In the past few years I've become more interested in Trappist beers (who wouldn't be?). Buying a Chimay or a Rochefort at the LCBO in Ontario is something I now do on the regular.

However, I've heard recently that the shipping process from Europe to the shelves in an LCBO in Ontario takes a long time, and is not always friendly to the beer.

So I wonder:

  • what exactly is the process to get a Trappist from Europe to Ontario?
  • does this process often take it's toll on the beer?

1 Answer 1


Usually beer is shipped, by ship. This is a slow process and can get quite hot. The beers are usually not in temperature controlled environments, just in a container. The heat causes chemical reactions in the beer, making the beer's flavours and aromas change. The temp rise (day) and drop (night) also causes the beer to "age" quicker.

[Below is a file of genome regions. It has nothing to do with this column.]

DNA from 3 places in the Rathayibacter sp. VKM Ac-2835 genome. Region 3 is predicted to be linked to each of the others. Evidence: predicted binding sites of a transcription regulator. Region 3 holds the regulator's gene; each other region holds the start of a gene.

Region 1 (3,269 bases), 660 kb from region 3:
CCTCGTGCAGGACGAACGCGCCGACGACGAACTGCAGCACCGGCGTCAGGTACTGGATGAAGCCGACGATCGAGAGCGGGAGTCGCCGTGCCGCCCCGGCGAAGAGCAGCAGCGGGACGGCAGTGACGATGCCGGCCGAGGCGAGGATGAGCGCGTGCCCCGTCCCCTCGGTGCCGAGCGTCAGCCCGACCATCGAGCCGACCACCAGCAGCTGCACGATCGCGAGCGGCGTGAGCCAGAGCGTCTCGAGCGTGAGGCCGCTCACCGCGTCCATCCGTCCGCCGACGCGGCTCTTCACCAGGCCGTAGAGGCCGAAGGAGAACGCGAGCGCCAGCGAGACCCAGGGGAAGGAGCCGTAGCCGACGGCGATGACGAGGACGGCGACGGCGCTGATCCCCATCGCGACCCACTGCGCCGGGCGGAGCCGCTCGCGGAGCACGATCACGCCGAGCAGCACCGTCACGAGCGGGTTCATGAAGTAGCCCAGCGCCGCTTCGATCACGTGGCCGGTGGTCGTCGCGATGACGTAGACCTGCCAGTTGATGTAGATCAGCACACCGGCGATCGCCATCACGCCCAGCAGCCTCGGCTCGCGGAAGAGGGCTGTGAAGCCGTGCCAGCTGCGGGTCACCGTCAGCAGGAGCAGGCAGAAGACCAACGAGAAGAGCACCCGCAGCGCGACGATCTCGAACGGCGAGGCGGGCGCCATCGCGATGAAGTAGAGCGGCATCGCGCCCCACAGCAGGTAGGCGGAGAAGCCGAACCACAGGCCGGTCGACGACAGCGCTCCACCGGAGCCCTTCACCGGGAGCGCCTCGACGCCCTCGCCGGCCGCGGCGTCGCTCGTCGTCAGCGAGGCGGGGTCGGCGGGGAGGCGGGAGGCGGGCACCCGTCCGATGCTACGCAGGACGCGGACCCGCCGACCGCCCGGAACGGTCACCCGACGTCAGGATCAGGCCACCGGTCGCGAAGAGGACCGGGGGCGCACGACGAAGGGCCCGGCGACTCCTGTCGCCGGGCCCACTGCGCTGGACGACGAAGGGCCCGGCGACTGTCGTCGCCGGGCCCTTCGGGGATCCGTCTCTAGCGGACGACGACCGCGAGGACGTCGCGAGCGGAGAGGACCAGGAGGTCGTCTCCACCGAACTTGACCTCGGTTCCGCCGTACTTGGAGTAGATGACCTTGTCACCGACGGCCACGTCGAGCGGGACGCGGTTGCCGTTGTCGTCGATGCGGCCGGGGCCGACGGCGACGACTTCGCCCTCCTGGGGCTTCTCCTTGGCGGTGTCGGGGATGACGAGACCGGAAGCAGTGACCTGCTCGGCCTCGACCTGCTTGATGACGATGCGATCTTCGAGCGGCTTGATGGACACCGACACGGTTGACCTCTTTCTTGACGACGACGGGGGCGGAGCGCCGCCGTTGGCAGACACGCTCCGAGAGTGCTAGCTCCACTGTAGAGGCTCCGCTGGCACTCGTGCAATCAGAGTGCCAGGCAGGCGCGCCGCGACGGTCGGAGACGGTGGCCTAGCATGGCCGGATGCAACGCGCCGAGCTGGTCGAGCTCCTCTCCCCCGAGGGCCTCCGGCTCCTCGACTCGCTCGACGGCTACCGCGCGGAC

Yes, this process hurts all beers. You can do a simple test. Take 2 cans of beer, put the first in the fridge and leave it there for the week. The second you put in a sunny spot in the house during the day and in the fridge at night. Taste the beers after one week.

  • Thanks for the reply. I was aware that heat damages beer but wasn't sure how it applied during shipment for Ontario. One thing to note is that I contacted the LCBO about their shipping processes on Twitter and they ignored me. That's telling.
    – Cdn_Dev
    Commented Oct 1, 2015 at 15:40
  • 1
    the analogy is a bad one the light will be a big factor here. i don't say temperature is important for beer transport but in this situation it is not the only factor
    – Arthur D
    Commented Jan 21, 2016 at 16:52
  • @ArthurD, good point. I should have said in a warm place out of direct sunlight, or cover the beer and then put it in the sun. Commented Jan 22, 2016 at 6:02

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